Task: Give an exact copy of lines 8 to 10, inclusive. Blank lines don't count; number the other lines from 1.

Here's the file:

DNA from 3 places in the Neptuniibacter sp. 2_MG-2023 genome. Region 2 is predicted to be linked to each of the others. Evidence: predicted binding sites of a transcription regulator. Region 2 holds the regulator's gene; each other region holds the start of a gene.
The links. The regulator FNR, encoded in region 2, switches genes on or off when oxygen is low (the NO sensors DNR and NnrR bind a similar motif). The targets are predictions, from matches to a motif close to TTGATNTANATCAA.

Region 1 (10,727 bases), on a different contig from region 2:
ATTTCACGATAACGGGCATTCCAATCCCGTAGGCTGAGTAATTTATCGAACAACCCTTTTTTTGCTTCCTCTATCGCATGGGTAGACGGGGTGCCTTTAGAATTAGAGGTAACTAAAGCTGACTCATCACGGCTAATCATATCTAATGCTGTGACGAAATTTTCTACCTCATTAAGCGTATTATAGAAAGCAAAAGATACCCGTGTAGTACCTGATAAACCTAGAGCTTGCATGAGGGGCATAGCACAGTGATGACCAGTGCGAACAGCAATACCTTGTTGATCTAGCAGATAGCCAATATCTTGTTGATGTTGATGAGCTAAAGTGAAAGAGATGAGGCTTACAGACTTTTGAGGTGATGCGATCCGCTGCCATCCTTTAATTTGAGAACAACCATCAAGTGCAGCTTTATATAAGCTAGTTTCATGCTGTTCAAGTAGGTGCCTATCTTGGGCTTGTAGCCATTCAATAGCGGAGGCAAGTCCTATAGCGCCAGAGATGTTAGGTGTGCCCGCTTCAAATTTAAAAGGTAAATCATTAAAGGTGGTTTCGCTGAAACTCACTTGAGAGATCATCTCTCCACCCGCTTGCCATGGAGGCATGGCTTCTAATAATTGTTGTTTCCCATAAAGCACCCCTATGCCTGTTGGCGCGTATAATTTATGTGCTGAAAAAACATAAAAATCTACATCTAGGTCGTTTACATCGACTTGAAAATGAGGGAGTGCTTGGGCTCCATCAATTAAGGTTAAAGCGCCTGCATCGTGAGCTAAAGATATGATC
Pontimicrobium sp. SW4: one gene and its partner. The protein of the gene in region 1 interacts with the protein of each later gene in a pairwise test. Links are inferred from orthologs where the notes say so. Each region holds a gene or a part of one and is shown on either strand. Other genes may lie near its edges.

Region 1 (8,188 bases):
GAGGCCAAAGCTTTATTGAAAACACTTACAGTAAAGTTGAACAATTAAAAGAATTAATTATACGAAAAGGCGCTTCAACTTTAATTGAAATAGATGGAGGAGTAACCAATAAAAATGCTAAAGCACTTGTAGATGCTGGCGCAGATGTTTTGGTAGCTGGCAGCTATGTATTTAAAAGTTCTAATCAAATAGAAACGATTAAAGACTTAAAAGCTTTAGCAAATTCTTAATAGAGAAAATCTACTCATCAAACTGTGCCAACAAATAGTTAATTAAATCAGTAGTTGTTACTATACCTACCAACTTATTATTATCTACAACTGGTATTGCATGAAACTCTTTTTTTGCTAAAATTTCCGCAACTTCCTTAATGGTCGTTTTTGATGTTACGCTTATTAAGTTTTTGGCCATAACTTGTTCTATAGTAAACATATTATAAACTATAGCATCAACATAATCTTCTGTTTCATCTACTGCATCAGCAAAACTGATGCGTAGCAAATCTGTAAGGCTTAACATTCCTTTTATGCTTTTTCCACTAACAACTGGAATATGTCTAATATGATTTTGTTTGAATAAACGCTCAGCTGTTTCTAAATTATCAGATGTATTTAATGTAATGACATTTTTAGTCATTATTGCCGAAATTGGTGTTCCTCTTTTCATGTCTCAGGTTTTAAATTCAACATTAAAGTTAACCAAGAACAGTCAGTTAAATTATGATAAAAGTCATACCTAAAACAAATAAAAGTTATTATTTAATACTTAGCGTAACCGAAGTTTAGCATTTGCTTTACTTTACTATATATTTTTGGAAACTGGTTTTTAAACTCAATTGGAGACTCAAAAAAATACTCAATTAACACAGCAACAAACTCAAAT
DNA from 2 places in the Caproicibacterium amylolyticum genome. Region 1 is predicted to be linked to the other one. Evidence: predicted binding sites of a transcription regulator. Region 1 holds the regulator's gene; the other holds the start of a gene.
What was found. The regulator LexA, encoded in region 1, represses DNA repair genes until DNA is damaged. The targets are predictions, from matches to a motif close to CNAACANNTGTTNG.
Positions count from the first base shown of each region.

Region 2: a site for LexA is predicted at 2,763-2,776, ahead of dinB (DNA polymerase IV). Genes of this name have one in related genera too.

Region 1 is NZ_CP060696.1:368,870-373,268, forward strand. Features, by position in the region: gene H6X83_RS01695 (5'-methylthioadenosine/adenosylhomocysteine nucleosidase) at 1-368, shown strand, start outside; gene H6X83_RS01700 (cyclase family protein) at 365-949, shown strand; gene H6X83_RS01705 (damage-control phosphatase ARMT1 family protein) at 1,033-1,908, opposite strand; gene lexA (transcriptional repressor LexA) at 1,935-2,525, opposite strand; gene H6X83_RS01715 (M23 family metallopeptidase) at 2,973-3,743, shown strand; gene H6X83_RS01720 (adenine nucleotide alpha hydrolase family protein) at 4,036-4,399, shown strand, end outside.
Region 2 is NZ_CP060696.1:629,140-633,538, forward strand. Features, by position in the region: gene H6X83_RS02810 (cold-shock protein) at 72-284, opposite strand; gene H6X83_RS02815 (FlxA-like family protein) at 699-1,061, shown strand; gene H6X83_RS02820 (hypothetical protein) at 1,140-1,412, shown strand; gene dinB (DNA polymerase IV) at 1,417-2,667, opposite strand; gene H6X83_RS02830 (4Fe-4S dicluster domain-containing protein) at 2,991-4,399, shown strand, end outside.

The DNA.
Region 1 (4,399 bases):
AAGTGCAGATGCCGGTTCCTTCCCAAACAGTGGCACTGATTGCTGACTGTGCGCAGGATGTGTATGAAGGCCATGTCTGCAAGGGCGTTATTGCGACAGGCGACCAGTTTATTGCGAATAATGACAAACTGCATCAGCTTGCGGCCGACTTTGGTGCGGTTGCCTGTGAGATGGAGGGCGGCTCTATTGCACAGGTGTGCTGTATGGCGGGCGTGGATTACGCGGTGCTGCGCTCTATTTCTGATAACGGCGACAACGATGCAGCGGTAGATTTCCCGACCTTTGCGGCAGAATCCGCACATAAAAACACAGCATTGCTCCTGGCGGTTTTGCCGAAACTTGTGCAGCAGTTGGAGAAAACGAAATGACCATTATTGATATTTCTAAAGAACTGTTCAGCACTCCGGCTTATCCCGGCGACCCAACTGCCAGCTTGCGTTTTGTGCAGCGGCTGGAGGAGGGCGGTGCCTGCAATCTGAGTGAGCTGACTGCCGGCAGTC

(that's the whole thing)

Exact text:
DNA from 2 places in the Caproicibacterium amylolyticum genome. Region 1 is predicted to be linked to the other one. Evidence: predicted binding sites of a transcription regulator. Region 1 holds the regulator's gene; the other holds the start of a gene.
What was found. The regulator LexA, encoded in region 1, represses DNA repair genes until DNA is damaged. The targets are predictions, from matches to a motif close to CNAACANNTGTTNG.
Positions count from the first base shown of each region.